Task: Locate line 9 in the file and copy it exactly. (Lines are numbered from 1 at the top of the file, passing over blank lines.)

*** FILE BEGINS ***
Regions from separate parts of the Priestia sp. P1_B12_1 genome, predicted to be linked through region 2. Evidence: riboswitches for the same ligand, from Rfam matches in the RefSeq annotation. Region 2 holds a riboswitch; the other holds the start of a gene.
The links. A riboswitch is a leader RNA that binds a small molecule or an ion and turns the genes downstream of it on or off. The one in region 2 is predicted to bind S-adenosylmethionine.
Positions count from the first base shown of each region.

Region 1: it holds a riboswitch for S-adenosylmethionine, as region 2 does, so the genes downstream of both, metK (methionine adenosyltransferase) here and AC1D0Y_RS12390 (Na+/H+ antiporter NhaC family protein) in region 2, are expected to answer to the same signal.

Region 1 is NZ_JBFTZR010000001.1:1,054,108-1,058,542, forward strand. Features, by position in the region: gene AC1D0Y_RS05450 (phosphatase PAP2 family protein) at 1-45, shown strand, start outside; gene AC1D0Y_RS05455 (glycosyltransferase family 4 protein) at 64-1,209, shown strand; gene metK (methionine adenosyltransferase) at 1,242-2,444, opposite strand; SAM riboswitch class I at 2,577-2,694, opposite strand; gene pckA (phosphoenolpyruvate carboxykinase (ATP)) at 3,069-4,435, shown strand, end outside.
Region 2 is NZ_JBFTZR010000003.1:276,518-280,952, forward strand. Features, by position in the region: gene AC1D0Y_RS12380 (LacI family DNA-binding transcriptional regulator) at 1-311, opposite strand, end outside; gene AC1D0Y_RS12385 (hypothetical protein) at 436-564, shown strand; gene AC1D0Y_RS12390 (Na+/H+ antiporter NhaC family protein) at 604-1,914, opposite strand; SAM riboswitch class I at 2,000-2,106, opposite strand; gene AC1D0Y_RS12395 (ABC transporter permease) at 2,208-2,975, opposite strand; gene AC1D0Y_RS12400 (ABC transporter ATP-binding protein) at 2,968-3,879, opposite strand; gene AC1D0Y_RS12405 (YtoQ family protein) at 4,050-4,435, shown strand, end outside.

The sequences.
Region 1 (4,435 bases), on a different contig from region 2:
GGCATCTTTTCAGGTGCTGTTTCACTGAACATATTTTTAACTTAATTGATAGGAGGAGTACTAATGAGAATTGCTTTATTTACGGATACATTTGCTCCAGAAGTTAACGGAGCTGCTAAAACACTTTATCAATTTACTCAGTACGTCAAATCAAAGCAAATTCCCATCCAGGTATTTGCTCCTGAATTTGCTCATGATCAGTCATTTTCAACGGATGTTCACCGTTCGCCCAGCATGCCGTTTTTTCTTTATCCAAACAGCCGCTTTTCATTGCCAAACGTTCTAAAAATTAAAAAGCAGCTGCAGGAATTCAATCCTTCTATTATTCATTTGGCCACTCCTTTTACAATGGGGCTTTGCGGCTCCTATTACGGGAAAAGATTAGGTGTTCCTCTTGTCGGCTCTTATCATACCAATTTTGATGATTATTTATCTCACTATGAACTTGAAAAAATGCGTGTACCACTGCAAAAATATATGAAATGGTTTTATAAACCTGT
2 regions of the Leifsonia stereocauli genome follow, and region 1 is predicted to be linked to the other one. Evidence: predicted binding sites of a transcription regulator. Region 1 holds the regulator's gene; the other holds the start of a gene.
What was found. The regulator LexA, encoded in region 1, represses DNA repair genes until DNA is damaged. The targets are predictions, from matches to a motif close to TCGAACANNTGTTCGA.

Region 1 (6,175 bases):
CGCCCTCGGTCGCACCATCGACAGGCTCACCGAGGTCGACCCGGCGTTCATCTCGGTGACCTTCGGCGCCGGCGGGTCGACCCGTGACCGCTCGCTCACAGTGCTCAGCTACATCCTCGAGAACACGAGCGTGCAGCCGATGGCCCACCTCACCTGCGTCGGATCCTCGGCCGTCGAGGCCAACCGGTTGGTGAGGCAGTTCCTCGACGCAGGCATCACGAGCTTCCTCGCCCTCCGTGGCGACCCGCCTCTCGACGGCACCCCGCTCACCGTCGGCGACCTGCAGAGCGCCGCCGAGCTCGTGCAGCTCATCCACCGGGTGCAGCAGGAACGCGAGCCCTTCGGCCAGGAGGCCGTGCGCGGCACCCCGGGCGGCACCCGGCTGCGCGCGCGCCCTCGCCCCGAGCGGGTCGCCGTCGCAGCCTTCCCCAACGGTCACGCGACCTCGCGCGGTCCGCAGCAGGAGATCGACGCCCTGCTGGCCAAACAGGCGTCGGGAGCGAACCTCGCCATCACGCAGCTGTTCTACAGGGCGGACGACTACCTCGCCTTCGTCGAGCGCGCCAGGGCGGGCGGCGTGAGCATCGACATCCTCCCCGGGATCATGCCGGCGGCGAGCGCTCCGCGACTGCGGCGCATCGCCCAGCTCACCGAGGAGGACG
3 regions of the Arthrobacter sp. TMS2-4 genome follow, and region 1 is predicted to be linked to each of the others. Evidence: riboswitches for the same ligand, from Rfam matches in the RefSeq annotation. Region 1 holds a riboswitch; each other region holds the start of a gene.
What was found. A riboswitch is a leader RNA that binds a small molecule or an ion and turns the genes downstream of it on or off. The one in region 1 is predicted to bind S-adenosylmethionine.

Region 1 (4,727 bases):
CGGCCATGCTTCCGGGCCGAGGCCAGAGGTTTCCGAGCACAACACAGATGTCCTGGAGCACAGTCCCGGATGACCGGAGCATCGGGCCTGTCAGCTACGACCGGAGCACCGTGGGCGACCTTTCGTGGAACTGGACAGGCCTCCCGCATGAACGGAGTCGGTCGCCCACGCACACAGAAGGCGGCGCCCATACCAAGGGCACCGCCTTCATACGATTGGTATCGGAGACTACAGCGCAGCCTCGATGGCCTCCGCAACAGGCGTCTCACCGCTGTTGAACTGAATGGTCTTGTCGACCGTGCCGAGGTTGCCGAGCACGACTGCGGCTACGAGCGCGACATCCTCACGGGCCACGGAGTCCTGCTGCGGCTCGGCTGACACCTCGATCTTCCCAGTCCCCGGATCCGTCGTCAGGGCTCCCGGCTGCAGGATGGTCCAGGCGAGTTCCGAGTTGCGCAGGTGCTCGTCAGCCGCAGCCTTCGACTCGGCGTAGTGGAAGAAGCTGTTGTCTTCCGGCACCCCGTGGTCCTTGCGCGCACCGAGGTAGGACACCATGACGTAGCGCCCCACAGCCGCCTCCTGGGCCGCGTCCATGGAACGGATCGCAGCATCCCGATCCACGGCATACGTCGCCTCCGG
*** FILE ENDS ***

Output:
GGCATCTTTTCAGGTGCTGTTTCACTGAACATATTTTTAACTTAATTGATAGGAGGAGTACTAATGAGAATTGCTTTATTTACGGATACATTTGCTCCAGAAGTTAACGGAGCTGCTAAAACACTTTATCAATTTACTCAGTACGTCAAATCAAAGCAAATTCCCATCCAGGTATTTGCTCCTGAATTTGCTCATGATCAGTCATTTTCAACGGATGTTCACCGTTCGCCCAGCATGCCGTTTTTTCTTTATCCAAACAGCCGCTTTTCATTGCCAAACGTTCTAAAAATTAAAAAGCAGCTGCAGGAATTCAATCCTTCTATTATTCATTTGGCCACTCCTTTTACAATGGGGCTTTGCGGCTCCTATTACGGGAAAAGATTAGGTGTTCCTCTTGTCGGCTCTTATCATACCAATTTTGATGATTATTTATCTCACTATGAACTTGAAAAAATGCGTGTACCACTGCAAAAATATATGAAATGGTTTTATAAACCTGT